How someone can be banned ('disqualified') or removed as a charity trustee and how to check this on the register of removed trustees.
People who can’t be trustees
You must be at least 18 years old to be a charity trustee (16 if your charity is a company or charitable incorporated organisation (CIO)).
Some people are disqualified by law from acting as charity trustees. Subject to waiver provisions (see below) this includes anyone who:
- has an unspent conviction for an offence involving dishonesty or deception
- is currently declared bankrupt (or is subject to bankruptcy restrictions or an interim order) or has an individual voluntary arrangement (IVA) with creditors
- is disqualified from being a company director
- has previously been removed as a trustee by either the Charity Commission or the High Court due to misconduct or mismanagement
- is disqualified from being a trustee by an order of the Charity Commission under section 181A of the Charities Act 2011
It is normally an offence to act as a trustee while disqualified unless the commission has given a waiver. Special provisions apply to charitable companies. Find out more about disqualifications and waivers of disqualification in the commission’s staff guidance.
The Charities (Protection and Social Investment) Act 2016 added new sections to the Charities Act 2011, one of which gives the commission a discretionary power to make a disqualification order where the 3 statutory criteria, set out in section 181 (A) of the 2011 Act, are met. A disqualification order will state whether the person is disqualified in relation to all charities, specified charities or a class of charities. The period of disqualification depends on the seriousness of the case and can be for a maximum of 15 years.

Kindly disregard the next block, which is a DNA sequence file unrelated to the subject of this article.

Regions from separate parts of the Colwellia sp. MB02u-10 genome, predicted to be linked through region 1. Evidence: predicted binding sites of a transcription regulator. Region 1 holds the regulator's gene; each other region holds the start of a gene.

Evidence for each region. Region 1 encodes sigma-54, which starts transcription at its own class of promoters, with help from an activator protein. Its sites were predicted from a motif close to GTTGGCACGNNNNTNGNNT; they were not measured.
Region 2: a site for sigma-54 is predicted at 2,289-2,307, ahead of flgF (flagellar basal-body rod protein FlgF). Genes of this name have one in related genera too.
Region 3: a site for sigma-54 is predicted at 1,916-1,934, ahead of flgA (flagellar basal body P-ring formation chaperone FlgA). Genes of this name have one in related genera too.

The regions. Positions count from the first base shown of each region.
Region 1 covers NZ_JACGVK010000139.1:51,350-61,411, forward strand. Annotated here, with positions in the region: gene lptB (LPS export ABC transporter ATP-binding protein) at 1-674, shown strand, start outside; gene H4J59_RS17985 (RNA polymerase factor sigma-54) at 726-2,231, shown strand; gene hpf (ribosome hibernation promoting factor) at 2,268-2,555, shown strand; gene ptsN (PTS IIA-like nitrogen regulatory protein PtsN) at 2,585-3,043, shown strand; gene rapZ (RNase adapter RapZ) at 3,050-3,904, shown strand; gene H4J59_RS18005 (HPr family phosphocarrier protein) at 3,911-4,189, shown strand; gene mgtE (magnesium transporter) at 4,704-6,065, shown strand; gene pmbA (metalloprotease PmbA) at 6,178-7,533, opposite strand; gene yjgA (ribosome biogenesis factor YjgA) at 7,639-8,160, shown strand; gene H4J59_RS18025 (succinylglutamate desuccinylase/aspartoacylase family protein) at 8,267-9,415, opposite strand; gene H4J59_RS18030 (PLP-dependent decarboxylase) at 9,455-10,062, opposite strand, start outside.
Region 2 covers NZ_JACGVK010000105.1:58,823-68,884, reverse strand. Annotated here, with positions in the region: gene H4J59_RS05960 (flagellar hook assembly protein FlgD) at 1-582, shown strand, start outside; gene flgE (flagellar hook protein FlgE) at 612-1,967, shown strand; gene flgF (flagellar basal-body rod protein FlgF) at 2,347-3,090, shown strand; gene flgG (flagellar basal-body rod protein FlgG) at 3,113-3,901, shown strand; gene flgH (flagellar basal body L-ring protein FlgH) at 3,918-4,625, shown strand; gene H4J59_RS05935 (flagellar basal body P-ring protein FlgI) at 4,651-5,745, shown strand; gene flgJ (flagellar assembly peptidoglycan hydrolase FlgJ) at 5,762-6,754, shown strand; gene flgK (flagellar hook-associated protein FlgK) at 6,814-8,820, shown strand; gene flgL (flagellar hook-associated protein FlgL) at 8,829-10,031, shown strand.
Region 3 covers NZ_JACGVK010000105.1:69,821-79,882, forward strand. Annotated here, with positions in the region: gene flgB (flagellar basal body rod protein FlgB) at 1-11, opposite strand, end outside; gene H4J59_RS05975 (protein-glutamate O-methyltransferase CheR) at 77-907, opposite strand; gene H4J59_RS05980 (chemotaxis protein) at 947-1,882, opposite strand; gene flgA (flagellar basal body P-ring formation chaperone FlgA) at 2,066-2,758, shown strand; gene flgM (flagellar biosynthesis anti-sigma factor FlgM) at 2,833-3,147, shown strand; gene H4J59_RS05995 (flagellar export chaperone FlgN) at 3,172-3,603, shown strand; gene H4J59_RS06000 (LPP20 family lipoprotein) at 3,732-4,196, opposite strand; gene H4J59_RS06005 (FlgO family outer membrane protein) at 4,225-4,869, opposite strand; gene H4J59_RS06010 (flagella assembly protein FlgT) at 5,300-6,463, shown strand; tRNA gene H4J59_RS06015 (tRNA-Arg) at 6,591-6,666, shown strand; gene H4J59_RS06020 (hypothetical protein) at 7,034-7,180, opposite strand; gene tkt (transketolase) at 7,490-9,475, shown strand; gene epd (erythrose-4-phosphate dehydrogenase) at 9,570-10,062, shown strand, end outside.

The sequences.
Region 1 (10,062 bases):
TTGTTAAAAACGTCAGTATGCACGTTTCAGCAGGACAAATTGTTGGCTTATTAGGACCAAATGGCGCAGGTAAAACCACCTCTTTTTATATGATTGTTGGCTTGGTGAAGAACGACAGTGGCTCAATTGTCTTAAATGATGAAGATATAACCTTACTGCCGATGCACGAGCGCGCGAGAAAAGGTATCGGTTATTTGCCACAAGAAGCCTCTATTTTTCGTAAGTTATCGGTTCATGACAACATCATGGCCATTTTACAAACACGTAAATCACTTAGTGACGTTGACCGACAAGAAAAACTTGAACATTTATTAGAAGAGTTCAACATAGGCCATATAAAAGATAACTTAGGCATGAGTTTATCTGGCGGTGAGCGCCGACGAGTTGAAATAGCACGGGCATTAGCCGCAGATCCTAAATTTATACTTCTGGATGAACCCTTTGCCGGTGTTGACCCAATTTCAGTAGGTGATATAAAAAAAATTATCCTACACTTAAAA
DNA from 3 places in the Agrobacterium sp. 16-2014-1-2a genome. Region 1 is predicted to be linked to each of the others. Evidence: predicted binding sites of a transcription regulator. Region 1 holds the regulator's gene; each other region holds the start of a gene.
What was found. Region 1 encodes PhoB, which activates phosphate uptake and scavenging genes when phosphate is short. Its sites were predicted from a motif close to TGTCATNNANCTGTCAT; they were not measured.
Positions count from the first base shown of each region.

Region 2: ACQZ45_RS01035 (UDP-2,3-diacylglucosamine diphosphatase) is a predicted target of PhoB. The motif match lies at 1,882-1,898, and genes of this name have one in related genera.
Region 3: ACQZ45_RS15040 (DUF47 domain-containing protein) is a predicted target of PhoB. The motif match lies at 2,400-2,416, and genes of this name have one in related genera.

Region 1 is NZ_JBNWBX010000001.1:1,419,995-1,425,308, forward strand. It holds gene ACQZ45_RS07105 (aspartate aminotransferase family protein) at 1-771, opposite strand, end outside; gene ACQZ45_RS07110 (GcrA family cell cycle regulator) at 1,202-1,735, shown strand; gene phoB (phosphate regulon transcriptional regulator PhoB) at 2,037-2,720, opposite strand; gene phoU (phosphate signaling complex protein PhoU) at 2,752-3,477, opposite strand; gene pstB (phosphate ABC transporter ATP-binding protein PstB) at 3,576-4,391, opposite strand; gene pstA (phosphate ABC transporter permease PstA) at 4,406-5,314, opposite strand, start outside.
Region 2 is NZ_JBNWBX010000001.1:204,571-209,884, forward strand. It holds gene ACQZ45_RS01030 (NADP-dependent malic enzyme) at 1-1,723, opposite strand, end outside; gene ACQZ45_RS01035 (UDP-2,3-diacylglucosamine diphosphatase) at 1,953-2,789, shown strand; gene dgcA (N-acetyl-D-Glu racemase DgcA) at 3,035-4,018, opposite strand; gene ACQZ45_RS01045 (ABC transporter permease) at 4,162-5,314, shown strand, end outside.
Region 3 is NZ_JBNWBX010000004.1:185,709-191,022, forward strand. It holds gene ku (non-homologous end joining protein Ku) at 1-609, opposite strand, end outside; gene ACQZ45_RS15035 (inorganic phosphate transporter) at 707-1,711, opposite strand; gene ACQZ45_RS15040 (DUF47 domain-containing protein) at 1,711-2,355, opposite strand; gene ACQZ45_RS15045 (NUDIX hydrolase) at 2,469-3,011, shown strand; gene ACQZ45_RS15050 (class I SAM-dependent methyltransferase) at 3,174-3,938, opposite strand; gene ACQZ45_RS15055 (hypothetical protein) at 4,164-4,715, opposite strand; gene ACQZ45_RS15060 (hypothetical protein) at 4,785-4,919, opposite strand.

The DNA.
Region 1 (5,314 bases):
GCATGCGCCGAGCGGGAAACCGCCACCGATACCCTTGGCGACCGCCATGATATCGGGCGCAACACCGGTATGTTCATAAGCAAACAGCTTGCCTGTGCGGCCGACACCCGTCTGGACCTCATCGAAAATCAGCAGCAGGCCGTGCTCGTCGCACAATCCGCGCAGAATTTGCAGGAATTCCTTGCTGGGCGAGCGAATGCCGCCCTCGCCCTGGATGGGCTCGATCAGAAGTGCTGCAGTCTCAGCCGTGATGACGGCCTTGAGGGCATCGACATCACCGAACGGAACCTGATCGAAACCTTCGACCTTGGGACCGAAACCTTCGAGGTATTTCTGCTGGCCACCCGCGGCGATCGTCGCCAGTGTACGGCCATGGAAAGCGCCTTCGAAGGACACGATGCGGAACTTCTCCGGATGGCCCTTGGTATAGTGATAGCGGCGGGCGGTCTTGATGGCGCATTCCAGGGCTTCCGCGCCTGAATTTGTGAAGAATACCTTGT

The effect of being disqualified is that the person is prevented from being or acting as a charity trustee, or a trustee for a charity, in relation to those charities specified in the disqualification order. While a person is disqualified they will also be disqualified from holding positions with senior management functions (whether paid or unpaid) within the charity or charities concerned, unless the commission includes an exception in the disqualification order that this is not the case.
You can find more information about the power in:
Explanatory statement: The discretionary disqualification power (PDF, 239KB, 16 pages)
Questions and answers: The discretionary disqualification power (PDF, 209KB, 11 pages)
How to check if a prospective trustee is disqualified
Step 1: search the register of removed trustees
The register of removed trustees provides details of anyone who has been removed as a trustee by the High Court or the commission. It does not provide details of those who are disqualified for other reasons (for example, criminal convictions or insolvency).
For each disqualified person, the register holds:
- their name
- their address at the time of removal
- the date the order was made
- the name of the charity concerned
A person’s details remain on the register until the commission entirely lifts the disqualification. This means a person remains on the register even if a disqualification is partially lifted, for example, allowing them to be a trustee under certain conditions.
Step 2: ask prospective trustee to sign a declaration of eligibility
Get prospective trustees to confirm that they are not disqualified from being a trustee. The easiest way to do this is to ask them to complete a declaration of eligibility form to confirm they:
- are willing and eligible to act as trustees
- understand the charity’s purposes
- have passed any checks required if the charity works with children or vulnerable people